Old Glory Series
THE CAMPAIGN OF THE JUNGLE
Under Lawton through Luzon
ILLUSTRATED BY A. B. SHUTE
LEE AND SHEPARD PUBLISHERS
Copyright, 1900, by Lee and Shepard.
All Rights Reserved.
The Campaign of the Jungle.
J. S. Cushing & Co.—Berwick & Smith
Norwood Mass. U.S.A.
"You are from the Olympia, I believe?"—Page 23.
"The Campaign of the Jungle" is a complete story in itself, but forms the fifth volume of the "Old Glory Series," a line of tales depicting life and adventure in our army and navy of to-day.
The heroes of these various stories are the three Russell brothers, Larry, Walter, and Ben. In the first volume we told of Larry's adventures while "Under Dewey at Manila," in the second and fourth we followed Ben as "A Young Volunteer in Cuba" and during the opening campaign "Under Otis in the Philippines," while in the third tale we saw what Walter could do "Fighting in Cuban Waters."
In the present volume the reader is asked to follow the fortunes of both Larry and Ben in two important expeditions of that gallant soldier, General Henry W. Lawton, the first directed against Santa Cruz on the Laguna de Bay, where the insurgents were left badly scattered, and the second from Manila to San Isidro, a winding advance of about one hundred and fifty miles through the jungle, which took twenty days to complete, and during which time twenty-two battles were fought and twenty-eight towns were captured, along with large quantities of army stores and the like. This latter expedition was one of the most daring of its kind, and could not have been pushed to success had not the man at its head been what he was, a trained Indian fighter of our own West, and one whose nerve and courage were almost beyond comprehension. Small wonder it was that when, later on, General Lawton was killed on the firing line, General Otis cabled, "Great loss to us and to his country."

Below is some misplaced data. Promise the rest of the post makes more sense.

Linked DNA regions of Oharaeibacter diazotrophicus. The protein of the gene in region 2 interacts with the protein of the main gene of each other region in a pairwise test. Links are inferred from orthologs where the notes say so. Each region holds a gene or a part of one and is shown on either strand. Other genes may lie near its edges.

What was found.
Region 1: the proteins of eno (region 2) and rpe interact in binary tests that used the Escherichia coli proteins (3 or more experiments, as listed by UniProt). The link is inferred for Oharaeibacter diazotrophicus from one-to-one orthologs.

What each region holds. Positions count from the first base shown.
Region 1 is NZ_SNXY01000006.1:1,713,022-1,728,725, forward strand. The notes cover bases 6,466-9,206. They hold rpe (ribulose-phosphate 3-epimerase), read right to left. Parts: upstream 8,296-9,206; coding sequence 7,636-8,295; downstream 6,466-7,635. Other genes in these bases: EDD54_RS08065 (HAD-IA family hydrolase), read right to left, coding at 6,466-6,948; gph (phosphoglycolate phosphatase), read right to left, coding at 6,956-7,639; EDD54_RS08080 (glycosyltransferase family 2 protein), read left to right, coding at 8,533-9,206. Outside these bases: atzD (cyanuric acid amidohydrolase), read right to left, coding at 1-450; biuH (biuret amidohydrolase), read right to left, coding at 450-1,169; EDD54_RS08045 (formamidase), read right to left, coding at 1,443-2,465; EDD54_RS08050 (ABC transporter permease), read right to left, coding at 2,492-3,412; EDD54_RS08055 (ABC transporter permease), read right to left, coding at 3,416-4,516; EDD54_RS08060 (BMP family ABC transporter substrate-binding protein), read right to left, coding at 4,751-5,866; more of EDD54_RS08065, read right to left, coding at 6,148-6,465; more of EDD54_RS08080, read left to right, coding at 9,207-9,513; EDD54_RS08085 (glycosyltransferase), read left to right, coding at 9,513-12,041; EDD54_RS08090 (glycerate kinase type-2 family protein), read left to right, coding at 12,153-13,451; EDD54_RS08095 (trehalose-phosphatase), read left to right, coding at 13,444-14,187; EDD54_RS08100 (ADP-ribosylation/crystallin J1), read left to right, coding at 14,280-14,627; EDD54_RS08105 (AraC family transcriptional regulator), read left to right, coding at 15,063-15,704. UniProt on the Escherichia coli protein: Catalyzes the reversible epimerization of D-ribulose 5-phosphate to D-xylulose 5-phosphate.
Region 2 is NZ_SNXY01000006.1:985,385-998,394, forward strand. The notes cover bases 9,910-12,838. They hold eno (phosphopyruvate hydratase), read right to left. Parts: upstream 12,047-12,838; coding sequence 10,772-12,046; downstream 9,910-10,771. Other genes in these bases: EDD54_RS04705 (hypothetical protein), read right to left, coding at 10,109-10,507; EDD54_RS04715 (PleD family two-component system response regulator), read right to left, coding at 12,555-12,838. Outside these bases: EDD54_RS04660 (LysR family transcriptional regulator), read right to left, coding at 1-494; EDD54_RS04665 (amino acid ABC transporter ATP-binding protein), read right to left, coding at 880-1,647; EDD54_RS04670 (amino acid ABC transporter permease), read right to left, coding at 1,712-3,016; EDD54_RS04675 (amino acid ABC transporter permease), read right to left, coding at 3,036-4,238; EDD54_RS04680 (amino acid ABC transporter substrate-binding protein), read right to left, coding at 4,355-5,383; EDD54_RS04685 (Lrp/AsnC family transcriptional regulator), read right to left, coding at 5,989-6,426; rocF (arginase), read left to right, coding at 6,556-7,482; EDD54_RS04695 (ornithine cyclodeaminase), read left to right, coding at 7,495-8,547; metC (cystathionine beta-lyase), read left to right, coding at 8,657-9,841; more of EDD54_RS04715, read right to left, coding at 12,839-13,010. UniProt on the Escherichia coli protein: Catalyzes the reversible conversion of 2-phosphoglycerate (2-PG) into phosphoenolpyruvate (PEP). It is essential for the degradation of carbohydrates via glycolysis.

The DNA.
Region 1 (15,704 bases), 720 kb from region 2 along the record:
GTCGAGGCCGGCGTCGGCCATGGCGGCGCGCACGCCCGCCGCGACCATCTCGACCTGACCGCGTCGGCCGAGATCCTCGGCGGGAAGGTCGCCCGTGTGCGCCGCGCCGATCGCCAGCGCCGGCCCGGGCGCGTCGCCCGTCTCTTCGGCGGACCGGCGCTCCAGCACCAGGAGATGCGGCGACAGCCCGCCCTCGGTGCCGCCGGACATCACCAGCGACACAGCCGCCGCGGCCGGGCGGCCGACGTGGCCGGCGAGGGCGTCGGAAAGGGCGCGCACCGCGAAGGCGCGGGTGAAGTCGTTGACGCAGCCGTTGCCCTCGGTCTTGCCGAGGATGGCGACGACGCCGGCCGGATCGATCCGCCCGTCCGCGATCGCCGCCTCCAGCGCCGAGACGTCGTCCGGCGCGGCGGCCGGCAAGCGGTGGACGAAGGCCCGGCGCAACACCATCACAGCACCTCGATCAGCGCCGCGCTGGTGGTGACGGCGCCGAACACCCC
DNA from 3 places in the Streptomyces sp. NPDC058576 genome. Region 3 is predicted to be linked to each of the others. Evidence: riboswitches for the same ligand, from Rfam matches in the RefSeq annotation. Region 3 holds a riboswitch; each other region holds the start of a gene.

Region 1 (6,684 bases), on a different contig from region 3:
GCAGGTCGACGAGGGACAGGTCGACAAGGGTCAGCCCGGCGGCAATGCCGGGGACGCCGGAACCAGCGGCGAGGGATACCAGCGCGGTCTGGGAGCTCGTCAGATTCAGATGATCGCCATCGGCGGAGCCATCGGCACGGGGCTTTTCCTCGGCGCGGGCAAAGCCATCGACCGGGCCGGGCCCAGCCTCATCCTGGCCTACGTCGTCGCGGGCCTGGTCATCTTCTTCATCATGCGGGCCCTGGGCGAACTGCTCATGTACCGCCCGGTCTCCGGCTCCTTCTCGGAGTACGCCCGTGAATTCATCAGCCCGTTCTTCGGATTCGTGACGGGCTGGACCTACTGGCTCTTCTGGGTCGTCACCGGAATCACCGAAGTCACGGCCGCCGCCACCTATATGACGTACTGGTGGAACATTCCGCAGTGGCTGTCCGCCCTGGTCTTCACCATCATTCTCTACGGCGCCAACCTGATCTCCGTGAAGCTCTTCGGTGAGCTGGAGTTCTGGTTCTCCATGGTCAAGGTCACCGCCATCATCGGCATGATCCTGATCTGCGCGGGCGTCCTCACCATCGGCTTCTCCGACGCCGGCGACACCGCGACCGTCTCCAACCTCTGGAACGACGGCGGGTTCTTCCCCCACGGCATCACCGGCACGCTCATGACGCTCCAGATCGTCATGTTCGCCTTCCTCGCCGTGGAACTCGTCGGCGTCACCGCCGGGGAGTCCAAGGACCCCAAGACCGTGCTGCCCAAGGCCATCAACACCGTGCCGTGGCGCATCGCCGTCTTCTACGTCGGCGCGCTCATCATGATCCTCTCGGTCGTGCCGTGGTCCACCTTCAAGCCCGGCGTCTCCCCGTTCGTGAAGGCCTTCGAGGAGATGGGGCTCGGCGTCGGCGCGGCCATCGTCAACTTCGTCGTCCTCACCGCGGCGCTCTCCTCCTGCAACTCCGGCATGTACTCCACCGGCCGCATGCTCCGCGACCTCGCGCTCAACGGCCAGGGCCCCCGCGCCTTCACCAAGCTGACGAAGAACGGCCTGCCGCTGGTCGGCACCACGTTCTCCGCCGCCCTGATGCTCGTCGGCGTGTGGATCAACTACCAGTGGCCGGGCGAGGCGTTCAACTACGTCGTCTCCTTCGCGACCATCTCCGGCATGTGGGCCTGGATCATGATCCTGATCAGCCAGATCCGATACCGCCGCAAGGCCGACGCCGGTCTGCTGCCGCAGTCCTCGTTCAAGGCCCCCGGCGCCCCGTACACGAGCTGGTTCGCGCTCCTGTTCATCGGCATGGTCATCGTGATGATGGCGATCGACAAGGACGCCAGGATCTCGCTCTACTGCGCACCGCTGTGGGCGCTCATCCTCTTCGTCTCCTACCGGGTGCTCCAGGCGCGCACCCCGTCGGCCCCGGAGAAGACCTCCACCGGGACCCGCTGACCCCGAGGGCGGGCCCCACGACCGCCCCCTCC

As in the previous volumes of this series, the author has endeavored to be as accurate, historically, as possible, and for this reason has examined the reports of the officers high in command, as well as listened to many tales related by the returning soldiers themselves. It is therefore hoped that if any errors have crept in they may not be of sufficient magnitude to hurt the general usefulness of the work from an historical standpoint. As a story of adventure, the writer trusts it will find equal favor with those that have preceded it in the series.
Newark, N. J.,
March 1, 1900.
LIST OF ILLUSTRATIONS
|"'You are from the Olympia, I believe?'"||Frontispiece|
|"'Alto!' came the sudden cry"||47|
|"'Hullo, sailor, where did you come from?'"||82|
|"'The well is poisoned! don't drink! it will kill you!'"||115|
|"His sword kept the two Tagals back"||147|
|"'Can you hold on a few minutes longer?'"||173|
|"On they plodded, up an incline that seemed to have no end"||236|
|"Down went the sapling over the edge of the cliff"||281|
This work is in the public domain in the United States because it was published before January 1, 1928.
The longest-living author of this work died in 1930, so this work is in the public domain in countries and areas where the copyright term is the author's life plus 92 years or less. This work may be in the public domain in countries and areas with longer native copyright terms that apply the rule of the shorter term to foreign works.
Public domainPublic domainfalse